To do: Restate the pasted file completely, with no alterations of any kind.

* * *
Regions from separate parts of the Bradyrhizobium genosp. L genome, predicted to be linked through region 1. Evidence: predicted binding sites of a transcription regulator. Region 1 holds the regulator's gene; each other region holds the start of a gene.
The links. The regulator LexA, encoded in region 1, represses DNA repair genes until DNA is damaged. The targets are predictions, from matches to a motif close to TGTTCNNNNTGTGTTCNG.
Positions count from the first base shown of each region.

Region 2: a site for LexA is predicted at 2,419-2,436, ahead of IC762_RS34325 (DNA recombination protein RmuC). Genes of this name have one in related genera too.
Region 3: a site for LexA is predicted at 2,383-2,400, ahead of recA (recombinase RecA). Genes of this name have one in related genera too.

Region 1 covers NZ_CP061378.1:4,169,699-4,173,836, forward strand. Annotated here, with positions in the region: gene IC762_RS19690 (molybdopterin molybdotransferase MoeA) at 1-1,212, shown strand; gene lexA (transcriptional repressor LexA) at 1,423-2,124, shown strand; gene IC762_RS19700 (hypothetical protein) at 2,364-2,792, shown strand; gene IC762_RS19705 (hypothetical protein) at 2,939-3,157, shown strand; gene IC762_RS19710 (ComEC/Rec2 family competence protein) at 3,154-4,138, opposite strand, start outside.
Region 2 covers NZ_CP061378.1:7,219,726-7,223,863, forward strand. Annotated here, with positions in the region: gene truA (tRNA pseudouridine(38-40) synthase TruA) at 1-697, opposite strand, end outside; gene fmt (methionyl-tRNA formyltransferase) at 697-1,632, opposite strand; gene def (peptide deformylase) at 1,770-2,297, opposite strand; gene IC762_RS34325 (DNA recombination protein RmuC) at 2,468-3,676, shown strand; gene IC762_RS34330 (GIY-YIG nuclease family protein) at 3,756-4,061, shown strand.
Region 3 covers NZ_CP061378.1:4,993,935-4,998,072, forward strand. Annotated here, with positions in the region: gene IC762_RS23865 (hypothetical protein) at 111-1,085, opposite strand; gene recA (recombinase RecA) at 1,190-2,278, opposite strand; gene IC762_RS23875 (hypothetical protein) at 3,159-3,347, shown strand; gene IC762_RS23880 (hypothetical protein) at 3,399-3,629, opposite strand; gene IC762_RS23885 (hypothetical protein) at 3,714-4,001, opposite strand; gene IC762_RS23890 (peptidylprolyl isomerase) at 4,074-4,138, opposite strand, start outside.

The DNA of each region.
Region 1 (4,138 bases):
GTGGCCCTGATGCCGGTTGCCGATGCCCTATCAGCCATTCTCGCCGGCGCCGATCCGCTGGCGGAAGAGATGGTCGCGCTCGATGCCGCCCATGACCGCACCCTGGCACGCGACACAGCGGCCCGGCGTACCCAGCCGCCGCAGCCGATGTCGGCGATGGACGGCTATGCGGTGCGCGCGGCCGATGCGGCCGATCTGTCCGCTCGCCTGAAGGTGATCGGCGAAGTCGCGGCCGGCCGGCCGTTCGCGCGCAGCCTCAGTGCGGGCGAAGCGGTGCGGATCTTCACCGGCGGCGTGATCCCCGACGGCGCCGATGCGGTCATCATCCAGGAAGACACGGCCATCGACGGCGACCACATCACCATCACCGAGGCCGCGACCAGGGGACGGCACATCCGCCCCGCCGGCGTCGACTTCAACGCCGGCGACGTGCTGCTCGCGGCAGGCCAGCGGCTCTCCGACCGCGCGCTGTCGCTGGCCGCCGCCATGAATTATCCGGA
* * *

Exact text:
Regions from separate parts of the Bradyrhizobium genosp. L genome, predicted to be linked through region 1. Evidence: predicted binding sites of a transcription regulator. Region 1 holds the regulator's gene; each other region holds the start of a gene.
The links. The regulator LexA, encoded in region 1, represses DNA repair genes until DNA is damaged. The targets are predictions, from matches to a motif close to TGTTCNNNNTGTGTTCNG.
Positions count from the first base shown of each region.

Region 2: a site for LexA is predicted at 2,419-2,436, ahead of IC762_RS34325 (DNA recombination protein RmuC). Genes of this name have one in related genera too.
Region 3: a site for LexA is predicted at 2,383-2,400, ahead of recA (recombinase RecA). Genes of this name have one in related genera too.

Region 1 covers NZ_CP061378.1:4,169,699-4,173,836, forward strand. Annotated here, with positions in the region: gene IC762_RS19690 (molybdopterin molybdotransferase MoeA) at 1-1,212, shown strand; gene lexA (transcriptional repressor LexA) at 1,423-2,124, shown strand; gene IC762_RS19700 (hypothetical protein) at 2,364-2,792, shown strand; gene IC762_RS19705 (hypothetical protein) at 2,939-3,157, shown strand; gene IC762_RS19710 (ComEC/Rec2 family competence protein) at 3,154-4,138, opposite strand, start outside.
Region 2 covers NZ_CP061378.1:7,219,726-7,223,863, forward strand. Annotated here, with positions in the region: gene truA (tRNA pseudouridine(38-40) synthase TruA) at 1-697, opposite strand, end outside; gene fmt (methionyl-tRNA formyltransferase) at 697-1,632, opposite strand; gene def (peptide deformylase) at 1,770-2,297, opposite strand; gene IC762_RS34325 (DNA recombination protein RmuC) at 2,468-3,676, shown strand; gene IC762_RS34330 (GIY-YIG nuclease family protein) at 3,756-4,061, shown strand.
Region 3 covers NZ_CP061378.1:4,993,935-4,998,072, forward strand. Annotated here, with positions in the region: gene IC762_RS23865 (hypothetical protein) at 111-1,085, opposite strand; gene recA (recombinase RecA) at 1,190-2,278, opposite strand; gene IC762_RS23875 (hypothetical protein) at 3,159-3,347, shown strand; gene IC762_RS23880 (hypothetical protein) at 3,399-3,629, opposite strand; gene IC762_RS23885 (hypothetical protein) at 3,714-4,001, opposite strand; gene IC762_RS23890 (peptidylprolyl isomerase) at 4,074-4,138, opposite strand, start outside.

The DNA of each region.
Region 1 (4,138 bases):
GTGGCCCTGATGCCGGTTGCCGATGCCCTATCAGCCATTCTCGCCGGCGCCGATCCGCTGGCGGAAGAGATGGTCGCGCTCGATGCCGCCCATGACCGCACCCTGGCACGCGACACAGCGGCCCGGCGTACCCAGCCGCCGCAGCCGATGTCGGCGATGGACGGCTATGCGGTGCGCGCGGCCGATGCGGCCGATCTGTCCGCTCGCCTGAAGGTGATCGGCGAAGTCGCGGCCGGCCGGCCGTTCGCGCGCAGCCTCAGTGCGGGCGAAGCGGTGCGGATCTTCACCGGCGGCGTGATCCCCGACGGCGCCGATGCGGTCATCATCCAGGAAGACACGGCCATCGACGGCGACCACATCACCATCACCGAGGCCGCGACCAGGGGACGGCACATCCGCCCCGCCGGCGTCGACTTCAACGCCGGCGACGTGCTGCTCGCGGCAGGCCAGCGGCTCTCCGACCGCGCGCTGTCGCTGGCCGCCGCCATGAATTATCCGGA